| Posted by My Super Nanny
Zika is a virus causing worldwide concern, after it was linked to a foetal deformation, known as microcephaly - where babies are born with small heads. Spread through mosquito bites, there is currently neither medicine nor vaccine to treat it. Outbreaks of the virus have occurred in the Americas, the Pacific, South-East Asia and Africa. So far, it has infected 1.5 million people since its first outbreak in May 2015 in Brazil.
According to Professor Dominic Dwyer, a virologist from Sydney’s Westmead Hospital, it is unknown as to whether any mosquitoes in Australia could actually be vectors, or carriers, of the disease. A few Australians have been infected by the disease, upon return from holidays in Bail and in South America. However, there has been no evidence to suggest that the virus has spread in the country, hence, Dwyer stresses that Australians should remain alert but not alarmed.
The Department of Foreign Affairs and Trade has urged travellers, and in particular, pregnant women, not to travel to the countries affected by the virus, including Barbados, Bolivia, Brazil, Colombia, Cape Verde, Dominican Republic, Ecuador, El Salvador, French Guiana, Guadelope, Guatemala, Guyana, Haiti, Honduras, Martinique, Mexico, Panama, Paraguay, Puerto Rico, Saint Martin, Samoa, Suriname, Tonga, US Virgin Islands and Venezuela.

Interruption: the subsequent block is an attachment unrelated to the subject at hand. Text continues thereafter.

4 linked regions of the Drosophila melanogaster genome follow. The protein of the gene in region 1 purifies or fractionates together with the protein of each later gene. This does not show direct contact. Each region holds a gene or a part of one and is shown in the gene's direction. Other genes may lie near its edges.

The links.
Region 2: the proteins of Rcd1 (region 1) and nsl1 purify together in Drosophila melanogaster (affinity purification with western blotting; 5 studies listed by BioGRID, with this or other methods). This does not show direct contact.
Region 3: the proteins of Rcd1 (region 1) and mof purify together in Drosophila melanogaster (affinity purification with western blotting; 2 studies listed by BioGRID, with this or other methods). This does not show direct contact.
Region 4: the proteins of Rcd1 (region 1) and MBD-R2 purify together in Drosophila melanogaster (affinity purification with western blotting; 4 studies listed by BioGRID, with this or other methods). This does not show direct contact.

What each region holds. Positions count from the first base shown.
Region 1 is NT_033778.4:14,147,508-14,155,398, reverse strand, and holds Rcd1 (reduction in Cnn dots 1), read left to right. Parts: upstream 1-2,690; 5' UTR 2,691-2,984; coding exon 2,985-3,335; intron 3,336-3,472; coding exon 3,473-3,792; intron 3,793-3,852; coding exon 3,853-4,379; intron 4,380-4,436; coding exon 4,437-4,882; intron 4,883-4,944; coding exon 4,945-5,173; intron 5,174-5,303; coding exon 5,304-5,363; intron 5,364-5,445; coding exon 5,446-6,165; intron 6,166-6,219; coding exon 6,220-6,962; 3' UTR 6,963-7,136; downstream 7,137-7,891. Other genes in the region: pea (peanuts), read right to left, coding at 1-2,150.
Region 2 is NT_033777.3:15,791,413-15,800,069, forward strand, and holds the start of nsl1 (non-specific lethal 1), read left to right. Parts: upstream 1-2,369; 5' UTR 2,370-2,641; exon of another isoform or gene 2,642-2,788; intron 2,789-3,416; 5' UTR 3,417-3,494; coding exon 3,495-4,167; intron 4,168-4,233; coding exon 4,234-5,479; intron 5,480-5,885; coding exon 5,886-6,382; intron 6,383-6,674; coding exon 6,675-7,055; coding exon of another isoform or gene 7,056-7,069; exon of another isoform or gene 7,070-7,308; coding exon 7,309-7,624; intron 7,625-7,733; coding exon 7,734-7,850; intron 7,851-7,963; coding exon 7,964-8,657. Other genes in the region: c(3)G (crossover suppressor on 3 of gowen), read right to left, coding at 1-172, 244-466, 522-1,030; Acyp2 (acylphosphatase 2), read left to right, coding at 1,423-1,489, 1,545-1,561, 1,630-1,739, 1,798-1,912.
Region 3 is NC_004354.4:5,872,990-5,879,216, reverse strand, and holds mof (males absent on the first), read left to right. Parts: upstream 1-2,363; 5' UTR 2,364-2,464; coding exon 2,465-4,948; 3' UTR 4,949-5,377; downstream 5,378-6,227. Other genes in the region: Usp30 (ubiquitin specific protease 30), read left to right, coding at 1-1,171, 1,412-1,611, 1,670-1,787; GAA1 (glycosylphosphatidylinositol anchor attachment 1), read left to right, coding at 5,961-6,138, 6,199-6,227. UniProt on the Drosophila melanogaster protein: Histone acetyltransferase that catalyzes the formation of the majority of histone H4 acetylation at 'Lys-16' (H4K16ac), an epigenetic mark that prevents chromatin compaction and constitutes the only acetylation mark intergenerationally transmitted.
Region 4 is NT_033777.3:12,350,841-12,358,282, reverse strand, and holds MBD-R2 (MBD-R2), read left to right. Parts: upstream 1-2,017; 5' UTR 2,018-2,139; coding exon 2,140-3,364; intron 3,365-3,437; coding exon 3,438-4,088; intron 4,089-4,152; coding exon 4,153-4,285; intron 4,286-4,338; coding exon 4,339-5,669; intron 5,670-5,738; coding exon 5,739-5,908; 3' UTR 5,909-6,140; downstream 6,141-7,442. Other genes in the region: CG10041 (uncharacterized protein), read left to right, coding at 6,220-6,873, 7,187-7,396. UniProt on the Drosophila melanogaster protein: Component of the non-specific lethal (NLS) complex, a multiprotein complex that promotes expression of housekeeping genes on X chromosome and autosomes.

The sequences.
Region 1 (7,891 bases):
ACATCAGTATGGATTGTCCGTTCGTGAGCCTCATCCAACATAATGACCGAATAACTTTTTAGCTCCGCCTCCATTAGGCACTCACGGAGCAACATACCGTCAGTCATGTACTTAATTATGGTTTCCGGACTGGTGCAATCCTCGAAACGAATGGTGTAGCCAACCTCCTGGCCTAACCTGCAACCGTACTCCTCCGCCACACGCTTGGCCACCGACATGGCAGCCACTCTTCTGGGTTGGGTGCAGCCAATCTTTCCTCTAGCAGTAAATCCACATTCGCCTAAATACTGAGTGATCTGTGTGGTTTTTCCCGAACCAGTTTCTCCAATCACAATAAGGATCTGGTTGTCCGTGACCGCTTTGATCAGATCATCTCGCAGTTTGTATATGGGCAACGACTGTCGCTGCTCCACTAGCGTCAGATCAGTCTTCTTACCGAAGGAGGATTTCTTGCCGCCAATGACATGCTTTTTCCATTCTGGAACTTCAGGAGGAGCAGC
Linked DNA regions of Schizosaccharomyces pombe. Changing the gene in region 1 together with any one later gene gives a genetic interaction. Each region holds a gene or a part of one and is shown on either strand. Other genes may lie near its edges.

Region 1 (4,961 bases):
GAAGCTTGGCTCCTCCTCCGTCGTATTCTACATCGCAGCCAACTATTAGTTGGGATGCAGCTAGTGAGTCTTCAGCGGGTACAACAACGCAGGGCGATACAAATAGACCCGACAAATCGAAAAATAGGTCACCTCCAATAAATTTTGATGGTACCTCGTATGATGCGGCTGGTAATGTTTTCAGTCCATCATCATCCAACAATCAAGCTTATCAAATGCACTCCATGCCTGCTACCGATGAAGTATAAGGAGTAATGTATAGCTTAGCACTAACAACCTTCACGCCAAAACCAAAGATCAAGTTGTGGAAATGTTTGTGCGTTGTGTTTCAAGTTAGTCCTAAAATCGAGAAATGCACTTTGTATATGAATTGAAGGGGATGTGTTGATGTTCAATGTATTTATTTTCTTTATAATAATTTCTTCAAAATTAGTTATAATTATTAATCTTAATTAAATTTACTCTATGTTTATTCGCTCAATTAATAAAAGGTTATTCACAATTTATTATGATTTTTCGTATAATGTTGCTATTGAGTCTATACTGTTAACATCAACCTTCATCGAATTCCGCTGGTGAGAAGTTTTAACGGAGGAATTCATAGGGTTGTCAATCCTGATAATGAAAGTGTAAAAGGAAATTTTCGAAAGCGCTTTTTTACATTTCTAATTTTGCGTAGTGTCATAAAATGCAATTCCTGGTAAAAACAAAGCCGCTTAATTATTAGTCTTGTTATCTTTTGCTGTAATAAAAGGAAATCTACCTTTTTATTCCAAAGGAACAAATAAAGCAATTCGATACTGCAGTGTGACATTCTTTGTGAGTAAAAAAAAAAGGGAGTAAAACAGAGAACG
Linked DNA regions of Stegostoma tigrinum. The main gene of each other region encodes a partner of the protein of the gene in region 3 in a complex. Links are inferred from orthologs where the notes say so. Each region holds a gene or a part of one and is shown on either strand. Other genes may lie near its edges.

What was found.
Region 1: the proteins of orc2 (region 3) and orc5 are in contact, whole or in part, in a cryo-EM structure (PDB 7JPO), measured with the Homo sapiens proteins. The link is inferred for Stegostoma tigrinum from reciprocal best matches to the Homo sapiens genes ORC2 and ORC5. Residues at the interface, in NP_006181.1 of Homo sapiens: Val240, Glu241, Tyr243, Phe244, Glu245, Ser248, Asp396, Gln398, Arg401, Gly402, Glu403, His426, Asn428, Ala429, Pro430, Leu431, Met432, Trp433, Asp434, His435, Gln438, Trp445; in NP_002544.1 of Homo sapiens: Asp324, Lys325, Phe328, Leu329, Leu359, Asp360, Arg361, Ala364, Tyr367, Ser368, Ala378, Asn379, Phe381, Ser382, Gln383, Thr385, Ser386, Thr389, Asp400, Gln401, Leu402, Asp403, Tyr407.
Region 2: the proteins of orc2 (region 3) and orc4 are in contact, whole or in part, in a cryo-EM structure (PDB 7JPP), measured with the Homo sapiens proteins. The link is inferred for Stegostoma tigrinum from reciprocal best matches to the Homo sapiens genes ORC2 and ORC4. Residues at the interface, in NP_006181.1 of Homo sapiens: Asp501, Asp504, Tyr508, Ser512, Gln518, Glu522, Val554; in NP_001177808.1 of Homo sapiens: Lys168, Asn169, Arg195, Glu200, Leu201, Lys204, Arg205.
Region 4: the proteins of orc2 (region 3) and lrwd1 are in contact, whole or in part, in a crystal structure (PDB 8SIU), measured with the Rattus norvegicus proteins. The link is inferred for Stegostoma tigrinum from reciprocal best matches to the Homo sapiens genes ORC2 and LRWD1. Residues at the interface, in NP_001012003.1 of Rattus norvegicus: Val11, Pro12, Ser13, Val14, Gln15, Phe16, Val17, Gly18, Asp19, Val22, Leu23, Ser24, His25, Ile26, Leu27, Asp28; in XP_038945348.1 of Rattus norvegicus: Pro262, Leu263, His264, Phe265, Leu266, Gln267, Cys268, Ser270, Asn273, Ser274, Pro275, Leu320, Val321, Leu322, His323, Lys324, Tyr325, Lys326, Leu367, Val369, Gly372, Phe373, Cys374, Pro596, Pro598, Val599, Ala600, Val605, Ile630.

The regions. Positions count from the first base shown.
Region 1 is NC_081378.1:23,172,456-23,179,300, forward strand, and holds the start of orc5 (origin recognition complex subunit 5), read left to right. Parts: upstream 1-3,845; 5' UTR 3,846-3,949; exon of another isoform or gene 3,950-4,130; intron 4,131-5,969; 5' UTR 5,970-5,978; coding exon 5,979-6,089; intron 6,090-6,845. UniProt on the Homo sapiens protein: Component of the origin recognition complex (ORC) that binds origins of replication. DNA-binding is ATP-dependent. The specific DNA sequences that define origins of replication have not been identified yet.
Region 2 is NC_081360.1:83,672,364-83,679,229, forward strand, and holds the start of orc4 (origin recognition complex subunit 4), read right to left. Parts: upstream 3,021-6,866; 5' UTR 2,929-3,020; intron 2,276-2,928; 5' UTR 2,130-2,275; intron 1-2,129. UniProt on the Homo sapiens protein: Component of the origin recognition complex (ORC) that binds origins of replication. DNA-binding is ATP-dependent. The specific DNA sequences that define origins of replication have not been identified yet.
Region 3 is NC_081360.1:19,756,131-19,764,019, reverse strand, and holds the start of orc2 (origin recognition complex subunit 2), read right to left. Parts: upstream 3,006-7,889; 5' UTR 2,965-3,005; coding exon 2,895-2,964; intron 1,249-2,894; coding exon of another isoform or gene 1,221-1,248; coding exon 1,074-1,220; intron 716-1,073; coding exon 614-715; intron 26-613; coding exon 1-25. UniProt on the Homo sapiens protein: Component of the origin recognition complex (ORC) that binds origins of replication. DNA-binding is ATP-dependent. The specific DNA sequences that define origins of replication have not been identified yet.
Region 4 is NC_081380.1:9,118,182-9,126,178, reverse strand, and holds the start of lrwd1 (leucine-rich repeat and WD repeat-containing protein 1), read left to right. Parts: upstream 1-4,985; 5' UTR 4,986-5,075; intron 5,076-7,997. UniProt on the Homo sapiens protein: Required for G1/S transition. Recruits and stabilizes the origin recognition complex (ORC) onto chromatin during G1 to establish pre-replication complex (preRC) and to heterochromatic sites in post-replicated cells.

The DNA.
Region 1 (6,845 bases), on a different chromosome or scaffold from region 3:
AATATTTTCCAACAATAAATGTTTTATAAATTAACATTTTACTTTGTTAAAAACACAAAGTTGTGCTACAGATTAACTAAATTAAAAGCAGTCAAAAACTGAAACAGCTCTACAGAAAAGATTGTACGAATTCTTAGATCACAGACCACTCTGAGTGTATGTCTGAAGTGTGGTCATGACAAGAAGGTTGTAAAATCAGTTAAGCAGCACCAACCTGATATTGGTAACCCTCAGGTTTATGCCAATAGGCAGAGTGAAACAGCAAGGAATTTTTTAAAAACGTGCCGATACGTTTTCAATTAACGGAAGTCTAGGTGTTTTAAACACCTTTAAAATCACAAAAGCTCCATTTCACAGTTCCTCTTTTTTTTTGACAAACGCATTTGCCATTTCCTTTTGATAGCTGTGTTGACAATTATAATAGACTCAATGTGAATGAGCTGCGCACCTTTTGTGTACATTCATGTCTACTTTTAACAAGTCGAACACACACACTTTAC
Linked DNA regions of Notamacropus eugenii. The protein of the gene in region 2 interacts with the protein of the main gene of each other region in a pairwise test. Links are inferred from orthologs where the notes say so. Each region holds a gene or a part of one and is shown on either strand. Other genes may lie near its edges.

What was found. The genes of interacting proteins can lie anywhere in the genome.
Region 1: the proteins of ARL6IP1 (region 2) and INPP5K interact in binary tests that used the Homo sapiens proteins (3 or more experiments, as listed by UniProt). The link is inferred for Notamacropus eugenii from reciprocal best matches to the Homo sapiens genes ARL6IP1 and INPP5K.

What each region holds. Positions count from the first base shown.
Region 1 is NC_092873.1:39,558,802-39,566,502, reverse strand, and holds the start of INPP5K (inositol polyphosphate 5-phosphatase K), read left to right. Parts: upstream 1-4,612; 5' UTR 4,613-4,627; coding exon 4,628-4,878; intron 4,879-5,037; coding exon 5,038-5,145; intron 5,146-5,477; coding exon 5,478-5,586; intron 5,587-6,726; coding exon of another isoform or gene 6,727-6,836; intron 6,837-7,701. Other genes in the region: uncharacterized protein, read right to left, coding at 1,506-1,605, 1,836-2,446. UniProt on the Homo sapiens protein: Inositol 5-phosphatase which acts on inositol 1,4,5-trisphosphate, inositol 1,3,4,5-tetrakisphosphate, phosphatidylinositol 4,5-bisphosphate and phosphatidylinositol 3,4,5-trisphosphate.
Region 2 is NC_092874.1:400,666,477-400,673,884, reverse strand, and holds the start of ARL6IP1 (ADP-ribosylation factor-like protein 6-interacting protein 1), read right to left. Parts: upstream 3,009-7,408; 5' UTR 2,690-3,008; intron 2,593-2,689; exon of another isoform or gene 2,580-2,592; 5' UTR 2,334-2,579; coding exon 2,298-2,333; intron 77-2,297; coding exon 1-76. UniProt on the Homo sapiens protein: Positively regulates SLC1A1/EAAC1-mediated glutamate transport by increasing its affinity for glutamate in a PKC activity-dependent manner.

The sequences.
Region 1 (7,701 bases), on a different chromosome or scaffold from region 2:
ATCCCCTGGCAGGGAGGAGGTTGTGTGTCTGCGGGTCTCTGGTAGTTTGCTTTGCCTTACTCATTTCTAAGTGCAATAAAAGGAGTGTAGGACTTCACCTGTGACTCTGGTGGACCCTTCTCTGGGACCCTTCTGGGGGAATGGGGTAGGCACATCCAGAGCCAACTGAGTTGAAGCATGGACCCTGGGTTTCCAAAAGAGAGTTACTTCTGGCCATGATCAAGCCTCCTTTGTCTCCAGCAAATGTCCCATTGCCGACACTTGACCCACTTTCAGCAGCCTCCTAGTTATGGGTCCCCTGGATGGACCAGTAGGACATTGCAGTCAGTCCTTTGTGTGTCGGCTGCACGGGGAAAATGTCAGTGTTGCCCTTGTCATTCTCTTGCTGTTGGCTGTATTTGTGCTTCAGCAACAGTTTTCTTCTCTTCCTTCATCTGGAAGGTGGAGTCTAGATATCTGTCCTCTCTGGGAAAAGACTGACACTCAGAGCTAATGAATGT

This morning, the World Health Organisation declared Zika virus a public health emergency. If you, or your friends and family, are travelling to any of the affected areas, please ensure you/they are aware and well informed of the dangers of the Zika virus. Please keep yourself, your friends and your family safe.
My Super Nanny X
If you're looking for more information regarding the virus, the Centre for Disease Control and Prevention's Questions and Answers page is a great source: http://www.cdc.gov/zika/pregnancy/question-answers.html
Other useful resources: